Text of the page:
One of my first zero-waste and plastic-free switches was a shampoo bar instead of shampoo in a plastic bottle. This option worked well when I paired it with a solid conditioner bar. My hair was softer, shinier, and less oily. I even took them to my hairdresser when I went for a cut, and she said my hair had never looked healthier.
Then, when I cut my hair short in December, the shampoo bar became my arch nemesis. No matter how many times I rinsed my hair, it left a horrible residue. It was a greasy mess, one that tempted a return to my plastic bottle of shampoo.
As tempted as I may have been, buying conventional shampoo in a plastic bottle wasn’t an option. My shampoo bar was no longer an option. This predicament forced me to research other ways to clean my hair.
I embrace simplicity, so any no-poo recipes that included more than two ingredients, or cost more than buying shampoo at the store, wouldn’t work. Therefore, the following seemed like possible solutions: baking soda with an apple cider vinegar rinse, rye flour paste with an optional apple cider vinegar rinse, or a water-only regime.
The water-only option sounded appealing because it was the simplest, but I was in the middle of the work year and I worried about the transition period that could be messier and greassier. This could be my summer experiment, but it wouldn’t work right now.
The first option I tried was the baking soda with an apple cider vinegar rinse. For about a month, I washed my hair with a mix of two tablespoons baking soda to one cup water and followed this with a rinse of two tablespoons apple cider vinegar to one cup water. It worked really well, surprisingly well, but I was still experiencing more residue than I had before I cut my hair. I wasn’t convinced this was the best option. On to the second experiment.
Next, I tried the rye flour paste with the apple cider vinegar rinse. I found unpackaged rye flour at my grocery store for less than two dollars a pound and thought, “This is perfect! It’s super cheap and in bulk!” Again, it worked really well, surprisingly well, but I continued to experience more residue than I had before I cut my hair. Still not convinced this was the best option, I was out of new ideas and resorted back to washing with baking soda and rinsing with apple cider vinegar.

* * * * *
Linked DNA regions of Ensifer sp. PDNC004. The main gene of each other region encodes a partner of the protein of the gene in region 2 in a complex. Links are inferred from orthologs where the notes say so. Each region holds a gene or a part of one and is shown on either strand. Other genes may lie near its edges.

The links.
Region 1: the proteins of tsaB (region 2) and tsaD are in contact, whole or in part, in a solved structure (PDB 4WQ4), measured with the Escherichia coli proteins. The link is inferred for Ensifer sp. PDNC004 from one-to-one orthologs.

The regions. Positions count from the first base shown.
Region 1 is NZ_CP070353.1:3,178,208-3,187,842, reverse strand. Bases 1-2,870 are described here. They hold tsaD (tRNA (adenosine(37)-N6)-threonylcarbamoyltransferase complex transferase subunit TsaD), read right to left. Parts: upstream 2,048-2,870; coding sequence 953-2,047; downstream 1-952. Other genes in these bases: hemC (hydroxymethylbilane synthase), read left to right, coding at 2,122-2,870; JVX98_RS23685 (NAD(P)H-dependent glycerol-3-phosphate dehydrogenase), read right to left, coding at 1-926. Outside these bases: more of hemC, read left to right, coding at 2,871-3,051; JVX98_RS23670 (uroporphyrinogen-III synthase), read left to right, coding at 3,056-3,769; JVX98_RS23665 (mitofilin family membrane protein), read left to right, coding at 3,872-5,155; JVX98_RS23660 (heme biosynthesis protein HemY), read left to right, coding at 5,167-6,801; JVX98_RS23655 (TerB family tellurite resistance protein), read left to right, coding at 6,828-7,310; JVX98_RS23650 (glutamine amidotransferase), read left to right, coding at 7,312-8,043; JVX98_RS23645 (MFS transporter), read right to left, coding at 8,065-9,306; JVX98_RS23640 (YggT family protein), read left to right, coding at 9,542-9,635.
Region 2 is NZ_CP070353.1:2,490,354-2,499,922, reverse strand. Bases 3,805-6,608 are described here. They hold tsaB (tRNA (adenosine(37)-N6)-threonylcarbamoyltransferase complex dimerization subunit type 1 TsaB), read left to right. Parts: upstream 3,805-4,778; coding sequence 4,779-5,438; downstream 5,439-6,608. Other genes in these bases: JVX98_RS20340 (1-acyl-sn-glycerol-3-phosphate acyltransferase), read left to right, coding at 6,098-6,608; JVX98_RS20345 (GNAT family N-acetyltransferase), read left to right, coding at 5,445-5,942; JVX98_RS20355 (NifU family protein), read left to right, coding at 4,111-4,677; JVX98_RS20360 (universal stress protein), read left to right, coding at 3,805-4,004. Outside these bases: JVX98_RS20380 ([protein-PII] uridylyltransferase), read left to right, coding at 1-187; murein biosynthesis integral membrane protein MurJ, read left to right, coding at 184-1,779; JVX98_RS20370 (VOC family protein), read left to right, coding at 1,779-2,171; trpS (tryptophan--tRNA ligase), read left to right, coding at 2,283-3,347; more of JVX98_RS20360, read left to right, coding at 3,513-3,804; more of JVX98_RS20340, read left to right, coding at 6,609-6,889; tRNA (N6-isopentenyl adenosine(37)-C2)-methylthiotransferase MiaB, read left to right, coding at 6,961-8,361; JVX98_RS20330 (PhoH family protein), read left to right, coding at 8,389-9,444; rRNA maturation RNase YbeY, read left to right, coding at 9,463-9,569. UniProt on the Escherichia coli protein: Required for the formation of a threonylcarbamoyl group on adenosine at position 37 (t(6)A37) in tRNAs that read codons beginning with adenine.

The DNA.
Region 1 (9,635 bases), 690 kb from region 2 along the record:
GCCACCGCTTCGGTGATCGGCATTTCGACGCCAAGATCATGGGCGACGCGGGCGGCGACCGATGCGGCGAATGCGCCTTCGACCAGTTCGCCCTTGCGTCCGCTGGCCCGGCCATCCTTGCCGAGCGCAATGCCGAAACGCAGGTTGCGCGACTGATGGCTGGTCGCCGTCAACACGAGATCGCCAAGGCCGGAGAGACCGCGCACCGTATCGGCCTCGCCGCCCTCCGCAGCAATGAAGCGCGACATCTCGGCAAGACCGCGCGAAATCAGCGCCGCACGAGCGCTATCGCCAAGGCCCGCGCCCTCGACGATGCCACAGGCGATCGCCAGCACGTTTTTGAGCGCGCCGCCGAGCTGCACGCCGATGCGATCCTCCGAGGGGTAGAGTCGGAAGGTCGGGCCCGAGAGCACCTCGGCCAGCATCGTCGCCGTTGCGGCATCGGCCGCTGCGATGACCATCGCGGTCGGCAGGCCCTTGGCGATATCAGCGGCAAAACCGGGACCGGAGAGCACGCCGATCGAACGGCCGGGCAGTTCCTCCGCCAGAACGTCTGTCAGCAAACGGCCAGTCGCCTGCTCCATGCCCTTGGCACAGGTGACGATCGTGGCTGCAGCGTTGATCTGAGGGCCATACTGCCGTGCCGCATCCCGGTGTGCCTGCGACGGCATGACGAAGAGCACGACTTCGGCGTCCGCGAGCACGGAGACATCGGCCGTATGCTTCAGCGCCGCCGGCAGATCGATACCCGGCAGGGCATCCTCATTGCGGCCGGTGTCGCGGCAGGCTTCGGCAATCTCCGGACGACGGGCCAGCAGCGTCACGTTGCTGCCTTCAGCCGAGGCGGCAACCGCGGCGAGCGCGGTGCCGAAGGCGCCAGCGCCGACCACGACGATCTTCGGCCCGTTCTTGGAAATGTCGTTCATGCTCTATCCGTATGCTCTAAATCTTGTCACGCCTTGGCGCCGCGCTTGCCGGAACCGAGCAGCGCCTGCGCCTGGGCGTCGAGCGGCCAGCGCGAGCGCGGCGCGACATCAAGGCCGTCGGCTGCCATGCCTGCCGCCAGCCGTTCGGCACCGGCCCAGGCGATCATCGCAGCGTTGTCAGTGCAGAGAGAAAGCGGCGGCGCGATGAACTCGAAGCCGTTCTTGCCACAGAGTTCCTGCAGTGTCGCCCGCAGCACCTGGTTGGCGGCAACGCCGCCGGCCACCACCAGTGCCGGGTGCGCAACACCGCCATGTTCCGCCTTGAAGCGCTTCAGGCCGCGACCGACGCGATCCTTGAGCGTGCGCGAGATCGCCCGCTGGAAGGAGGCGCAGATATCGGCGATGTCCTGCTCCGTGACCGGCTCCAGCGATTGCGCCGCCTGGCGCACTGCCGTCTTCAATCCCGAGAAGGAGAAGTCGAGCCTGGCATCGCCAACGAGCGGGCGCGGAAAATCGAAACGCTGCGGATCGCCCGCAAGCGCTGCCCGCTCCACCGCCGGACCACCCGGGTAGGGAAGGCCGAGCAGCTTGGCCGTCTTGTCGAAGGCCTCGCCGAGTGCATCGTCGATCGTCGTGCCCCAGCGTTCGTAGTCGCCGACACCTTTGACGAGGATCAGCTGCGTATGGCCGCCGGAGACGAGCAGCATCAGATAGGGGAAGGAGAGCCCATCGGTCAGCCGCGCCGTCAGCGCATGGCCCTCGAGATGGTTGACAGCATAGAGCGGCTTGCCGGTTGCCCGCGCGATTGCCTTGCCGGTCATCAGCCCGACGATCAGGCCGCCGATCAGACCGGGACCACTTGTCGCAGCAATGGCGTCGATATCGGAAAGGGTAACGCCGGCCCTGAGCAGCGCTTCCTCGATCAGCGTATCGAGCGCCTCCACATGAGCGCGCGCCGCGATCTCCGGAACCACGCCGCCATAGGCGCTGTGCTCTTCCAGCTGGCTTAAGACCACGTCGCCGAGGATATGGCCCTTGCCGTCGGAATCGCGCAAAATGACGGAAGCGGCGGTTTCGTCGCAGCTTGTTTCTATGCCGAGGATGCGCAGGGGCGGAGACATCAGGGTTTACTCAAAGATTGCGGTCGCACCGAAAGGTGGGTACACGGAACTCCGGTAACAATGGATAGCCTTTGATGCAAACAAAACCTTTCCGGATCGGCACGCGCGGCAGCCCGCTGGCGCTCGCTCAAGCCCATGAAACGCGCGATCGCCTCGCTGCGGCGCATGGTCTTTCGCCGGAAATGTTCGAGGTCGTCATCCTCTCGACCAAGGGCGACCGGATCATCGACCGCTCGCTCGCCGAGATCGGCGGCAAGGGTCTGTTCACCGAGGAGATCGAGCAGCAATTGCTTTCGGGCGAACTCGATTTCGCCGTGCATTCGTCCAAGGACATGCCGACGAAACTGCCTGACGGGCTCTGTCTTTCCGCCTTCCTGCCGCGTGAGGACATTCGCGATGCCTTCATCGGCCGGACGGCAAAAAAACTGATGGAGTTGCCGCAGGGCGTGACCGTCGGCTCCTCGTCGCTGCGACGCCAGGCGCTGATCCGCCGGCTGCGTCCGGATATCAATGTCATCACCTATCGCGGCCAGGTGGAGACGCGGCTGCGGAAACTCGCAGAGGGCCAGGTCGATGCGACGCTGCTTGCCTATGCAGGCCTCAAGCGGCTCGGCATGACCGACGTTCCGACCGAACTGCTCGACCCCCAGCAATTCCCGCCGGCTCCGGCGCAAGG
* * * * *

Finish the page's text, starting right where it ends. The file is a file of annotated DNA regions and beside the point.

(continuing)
Then, one day, eureka! The problem was suddenly clear as day. It wasn’t the way I washed my hair that was causing the residue; it was the way I conditioned it. The apple cider vinegar rinse was the cause of the residue!
I tested my theory that the vinegar rinse was the culprit. Instead of using it as my conditioner, I washed my hair with the baking soda mixture and used my solid conditioner bar in lieu of the vinegar. The result? Beautiful, shiny, residue free hair that I wouldn’t be embarrassed to be seen with at work or in public.
Here is a truth about DIY and unconventional personal care routines: it takes research, then trial and error, to find a formula that works for you, your body, and your lifestyle. What works for 30 people may not work for you, and what works for you may not work for anyone else. Are you doing something wrong if you find a formula that works for you that you haven’t read about before? Heck no! I haven’t seen anyone write about using a baking soda wash or rye flour paste followed by a solid conditioner bar, but this is the magic formula for me, my hair, my super hard water, and my simple lifestyle.
Some people in the blogosphere have written about their concerns of using baking soda as an alternative to shampoo (you can google them). Their issues are with the pH levels of baking soda and the damage it can do to your hair over long-term use. Due to these concerns, I have decided to use the baking soda wash only if I start to notice residue building in my hair. After all, my hard water does wreak havoc on my attempts to be toxin free and zero-waste.
If you’re committed to finding zero-waste and plastic-free alternatives to conventional personal care products, be confident that you will find some combination that is your own magic formula. It may take a few trials and a few errors, not to mention a few days of greasy hair, but you will eventually discover what works best for you and your situation. As Dory sings, “Just keep swimming.”
Remember, be part of the solution, not part of the problem.